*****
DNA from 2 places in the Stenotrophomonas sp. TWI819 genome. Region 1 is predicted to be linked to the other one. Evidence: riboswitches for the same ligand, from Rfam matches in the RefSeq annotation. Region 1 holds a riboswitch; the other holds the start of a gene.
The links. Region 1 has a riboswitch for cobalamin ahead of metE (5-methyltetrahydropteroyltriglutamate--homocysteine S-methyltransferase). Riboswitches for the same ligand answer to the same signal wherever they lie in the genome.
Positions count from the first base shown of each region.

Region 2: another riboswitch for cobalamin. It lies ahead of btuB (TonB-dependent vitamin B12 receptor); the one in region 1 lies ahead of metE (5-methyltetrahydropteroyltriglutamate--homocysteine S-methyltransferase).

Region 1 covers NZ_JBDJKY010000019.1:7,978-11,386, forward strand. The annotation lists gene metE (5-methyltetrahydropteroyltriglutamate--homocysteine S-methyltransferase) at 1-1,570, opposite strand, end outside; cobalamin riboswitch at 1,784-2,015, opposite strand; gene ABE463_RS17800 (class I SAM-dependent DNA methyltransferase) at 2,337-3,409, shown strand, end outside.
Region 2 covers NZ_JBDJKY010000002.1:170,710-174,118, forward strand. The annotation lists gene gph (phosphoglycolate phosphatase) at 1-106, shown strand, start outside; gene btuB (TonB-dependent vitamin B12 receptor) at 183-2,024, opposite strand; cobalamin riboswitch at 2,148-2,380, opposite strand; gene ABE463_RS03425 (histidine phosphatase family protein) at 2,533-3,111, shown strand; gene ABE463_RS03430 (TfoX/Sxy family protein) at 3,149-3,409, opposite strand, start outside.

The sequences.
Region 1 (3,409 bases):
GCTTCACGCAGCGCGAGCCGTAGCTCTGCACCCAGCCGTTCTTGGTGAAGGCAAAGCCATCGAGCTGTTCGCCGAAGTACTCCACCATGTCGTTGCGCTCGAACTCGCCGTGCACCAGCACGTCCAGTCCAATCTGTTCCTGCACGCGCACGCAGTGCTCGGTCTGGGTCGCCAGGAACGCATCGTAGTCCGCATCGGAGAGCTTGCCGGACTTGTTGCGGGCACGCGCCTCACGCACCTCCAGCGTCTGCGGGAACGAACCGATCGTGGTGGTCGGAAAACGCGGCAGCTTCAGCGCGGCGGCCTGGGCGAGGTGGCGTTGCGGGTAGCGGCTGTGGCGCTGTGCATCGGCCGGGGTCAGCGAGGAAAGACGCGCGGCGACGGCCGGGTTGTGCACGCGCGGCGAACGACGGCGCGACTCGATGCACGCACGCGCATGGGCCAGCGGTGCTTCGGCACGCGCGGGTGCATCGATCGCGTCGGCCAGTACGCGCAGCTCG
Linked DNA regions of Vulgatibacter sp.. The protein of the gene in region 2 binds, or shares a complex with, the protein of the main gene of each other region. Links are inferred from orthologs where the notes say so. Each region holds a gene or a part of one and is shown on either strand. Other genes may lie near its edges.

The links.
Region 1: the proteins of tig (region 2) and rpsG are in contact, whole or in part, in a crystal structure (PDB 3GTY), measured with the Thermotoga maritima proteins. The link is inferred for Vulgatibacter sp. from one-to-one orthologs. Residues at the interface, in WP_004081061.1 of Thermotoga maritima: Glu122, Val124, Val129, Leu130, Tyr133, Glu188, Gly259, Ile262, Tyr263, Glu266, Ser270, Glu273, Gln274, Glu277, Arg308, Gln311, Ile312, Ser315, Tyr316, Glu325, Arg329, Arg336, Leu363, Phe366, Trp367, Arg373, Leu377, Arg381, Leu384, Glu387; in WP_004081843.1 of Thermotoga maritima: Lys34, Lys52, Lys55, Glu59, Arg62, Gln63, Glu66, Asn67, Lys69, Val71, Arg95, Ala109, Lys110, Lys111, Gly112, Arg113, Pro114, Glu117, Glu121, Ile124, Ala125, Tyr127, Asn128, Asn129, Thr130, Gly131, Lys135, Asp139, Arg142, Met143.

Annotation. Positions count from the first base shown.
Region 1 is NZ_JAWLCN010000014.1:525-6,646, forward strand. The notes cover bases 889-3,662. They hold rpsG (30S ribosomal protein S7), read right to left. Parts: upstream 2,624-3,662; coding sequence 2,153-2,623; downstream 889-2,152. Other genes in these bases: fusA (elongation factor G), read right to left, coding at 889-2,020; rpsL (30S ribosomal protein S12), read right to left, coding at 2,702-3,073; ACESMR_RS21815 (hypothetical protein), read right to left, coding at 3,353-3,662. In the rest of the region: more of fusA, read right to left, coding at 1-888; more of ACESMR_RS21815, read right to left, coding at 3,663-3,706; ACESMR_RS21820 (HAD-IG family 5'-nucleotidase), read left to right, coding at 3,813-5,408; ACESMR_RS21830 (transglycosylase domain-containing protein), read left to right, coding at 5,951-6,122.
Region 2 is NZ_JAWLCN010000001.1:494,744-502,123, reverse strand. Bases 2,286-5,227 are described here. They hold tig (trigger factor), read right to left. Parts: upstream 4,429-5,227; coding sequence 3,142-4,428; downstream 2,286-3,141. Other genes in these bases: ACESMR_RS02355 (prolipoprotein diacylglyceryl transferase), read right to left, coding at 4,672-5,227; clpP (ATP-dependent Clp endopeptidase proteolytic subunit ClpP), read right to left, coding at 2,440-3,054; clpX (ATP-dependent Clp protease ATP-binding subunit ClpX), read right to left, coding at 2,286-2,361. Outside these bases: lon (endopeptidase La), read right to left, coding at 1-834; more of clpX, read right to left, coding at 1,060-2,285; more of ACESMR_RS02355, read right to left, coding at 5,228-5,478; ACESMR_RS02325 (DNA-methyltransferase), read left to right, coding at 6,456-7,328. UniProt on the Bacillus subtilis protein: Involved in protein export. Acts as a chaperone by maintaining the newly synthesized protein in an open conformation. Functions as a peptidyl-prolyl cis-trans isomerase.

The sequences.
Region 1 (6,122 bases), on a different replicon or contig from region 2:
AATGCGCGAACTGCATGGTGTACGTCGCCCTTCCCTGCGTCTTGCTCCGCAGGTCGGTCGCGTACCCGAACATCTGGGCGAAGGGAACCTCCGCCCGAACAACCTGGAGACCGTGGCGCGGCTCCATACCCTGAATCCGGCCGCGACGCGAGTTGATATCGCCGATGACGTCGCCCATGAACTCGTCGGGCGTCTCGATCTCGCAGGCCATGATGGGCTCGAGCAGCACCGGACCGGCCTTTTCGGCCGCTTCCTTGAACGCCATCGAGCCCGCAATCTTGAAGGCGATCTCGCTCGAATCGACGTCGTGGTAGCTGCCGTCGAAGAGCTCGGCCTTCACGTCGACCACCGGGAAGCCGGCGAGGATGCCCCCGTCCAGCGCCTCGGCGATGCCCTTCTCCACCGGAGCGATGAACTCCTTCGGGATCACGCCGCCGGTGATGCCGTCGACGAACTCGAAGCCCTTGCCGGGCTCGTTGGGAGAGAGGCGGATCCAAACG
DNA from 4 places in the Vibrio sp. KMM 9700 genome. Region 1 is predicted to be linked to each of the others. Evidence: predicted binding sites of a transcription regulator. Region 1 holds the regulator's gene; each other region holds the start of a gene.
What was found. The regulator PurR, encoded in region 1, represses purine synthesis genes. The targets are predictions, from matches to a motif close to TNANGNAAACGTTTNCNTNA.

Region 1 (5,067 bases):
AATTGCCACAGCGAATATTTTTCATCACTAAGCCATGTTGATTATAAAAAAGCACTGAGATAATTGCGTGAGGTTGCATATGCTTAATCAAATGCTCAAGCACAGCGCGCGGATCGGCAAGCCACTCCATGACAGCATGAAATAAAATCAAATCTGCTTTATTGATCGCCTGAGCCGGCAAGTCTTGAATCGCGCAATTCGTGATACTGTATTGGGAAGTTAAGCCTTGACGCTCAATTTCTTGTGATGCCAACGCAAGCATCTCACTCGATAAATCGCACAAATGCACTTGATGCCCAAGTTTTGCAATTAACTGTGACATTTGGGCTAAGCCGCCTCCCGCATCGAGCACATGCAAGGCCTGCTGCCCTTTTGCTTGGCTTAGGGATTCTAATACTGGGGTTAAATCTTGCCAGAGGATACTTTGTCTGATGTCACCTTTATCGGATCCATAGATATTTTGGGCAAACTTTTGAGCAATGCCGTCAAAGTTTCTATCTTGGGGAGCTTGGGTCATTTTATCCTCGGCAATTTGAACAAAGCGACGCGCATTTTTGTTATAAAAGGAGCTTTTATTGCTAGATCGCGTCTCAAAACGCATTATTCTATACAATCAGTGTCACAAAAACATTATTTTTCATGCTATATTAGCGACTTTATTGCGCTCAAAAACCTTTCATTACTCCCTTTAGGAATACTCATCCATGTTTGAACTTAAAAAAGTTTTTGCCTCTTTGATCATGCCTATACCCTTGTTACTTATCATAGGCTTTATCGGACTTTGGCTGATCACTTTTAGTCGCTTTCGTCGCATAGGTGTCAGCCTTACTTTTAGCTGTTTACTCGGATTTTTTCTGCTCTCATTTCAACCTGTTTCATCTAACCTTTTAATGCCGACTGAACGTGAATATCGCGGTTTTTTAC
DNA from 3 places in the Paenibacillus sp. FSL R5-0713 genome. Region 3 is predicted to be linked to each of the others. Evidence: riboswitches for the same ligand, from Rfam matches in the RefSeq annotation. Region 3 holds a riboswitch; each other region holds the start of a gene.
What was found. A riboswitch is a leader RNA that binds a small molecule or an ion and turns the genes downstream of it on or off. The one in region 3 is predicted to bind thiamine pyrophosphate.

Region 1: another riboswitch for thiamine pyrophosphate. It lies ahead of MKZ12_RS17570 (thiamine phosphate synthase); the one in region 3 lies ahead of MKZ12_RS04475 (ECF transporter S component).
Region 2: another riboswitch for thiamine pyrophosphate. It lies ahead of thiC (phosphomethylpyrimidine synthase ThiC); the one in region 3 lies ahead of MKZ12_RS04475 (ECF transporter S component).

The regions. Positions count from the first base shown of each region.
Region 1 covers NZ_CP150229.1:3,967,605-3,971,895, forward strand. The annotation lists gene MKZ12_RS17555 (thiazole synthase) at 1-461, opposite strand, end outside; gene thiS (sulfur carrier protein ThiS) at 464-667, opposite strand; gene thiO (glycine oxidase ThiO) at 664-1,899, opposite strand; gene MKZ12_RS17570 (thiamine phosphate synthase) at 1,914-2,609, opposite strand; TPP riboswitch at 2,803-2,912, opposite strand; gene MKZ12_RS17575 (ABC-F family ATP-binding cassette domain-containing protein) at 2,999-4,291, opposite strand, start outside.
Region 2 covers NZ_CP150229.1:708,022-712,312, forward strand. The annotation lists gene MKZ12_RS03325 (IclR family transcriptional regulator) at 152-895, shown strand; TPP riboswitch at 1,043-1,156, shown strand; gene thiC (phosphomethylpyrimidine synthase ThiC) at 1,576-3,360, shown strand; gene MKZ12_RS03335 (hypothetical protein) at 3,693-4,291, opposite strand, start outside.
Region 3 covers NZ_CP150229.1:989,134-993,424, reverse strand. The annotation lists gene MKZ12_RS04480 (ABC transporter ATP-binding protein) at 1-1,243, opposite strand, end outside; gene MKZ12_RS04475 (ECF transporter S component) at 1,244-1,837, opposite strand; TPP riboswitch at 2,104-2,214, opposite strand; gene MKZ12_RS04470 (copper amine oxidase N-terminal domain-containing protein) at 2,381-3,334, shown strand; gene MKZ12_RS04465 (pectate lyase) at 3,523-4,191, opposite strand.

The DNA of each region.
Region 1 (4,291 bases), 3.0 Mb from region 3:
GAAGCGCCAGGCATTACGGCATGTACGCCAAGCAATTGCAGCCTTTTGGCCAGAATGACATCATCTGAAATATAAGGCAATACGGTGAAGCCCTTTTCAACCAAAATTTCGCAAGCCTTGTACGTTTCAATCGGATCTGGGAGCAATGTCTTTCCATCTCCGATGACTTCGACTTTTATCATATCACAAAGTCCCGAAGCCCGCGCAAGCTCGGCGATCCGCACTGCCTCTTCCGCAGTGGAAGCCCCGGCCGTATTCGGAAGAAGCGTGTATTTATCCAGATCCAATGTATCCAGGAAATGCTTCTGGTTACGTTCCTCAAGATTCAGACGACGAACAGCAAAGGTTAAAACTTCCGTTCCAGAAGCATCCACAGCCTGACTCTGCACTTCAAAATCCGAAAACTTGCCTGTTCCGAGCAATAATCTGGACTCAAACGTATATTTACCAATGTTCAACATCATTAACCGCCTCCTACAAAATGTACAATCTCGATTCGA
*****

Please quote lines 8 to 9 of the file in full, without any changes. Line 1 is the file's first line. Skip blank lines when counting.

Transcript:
Region 1 (3,409 bases):
GCTTCACGCAGCGCGAGCCGTAGCTCTGCACCCAGCCGTTCTTGGTGAAGGCAAAGCCATCGAGCTGTTCGCCGAAGTACTCCACCATGTCGTTGCGCTCGAACTCGCCGTGCACCAGCACGTCCAGTCCAATCTGTTCCTGCACGCGCACGCAGTGCTCGGTCTGGGTCGCCAGGAACGCATCGTAGTCCGCATCGGAGAGCTTGCCGGACTTGTTGCGGGCACGCGCCTCACGCACCTCCAGCGTCTGCGGGAACGAACCGATCGTGGTGGTCGGAAAACGCGGCAGCTTCAGCGCGGCGGCCTGGGCGAGGTGGCGTTGCGGGTAGCGGCTGTGGCGCTGTGCATCGGCCGGGGTCAGCGAGGAAAGACGCGCGGCGACGGCCGGGTTGTGCACGCGCGGCGAACGACGGCGCGACTCGATGCACGCACGCGCATGGGCCAGCGGTGCTTCGGCACGCGCGGGTGCATCGATCGCGTCGGCCAGTACGCGCAGCTCG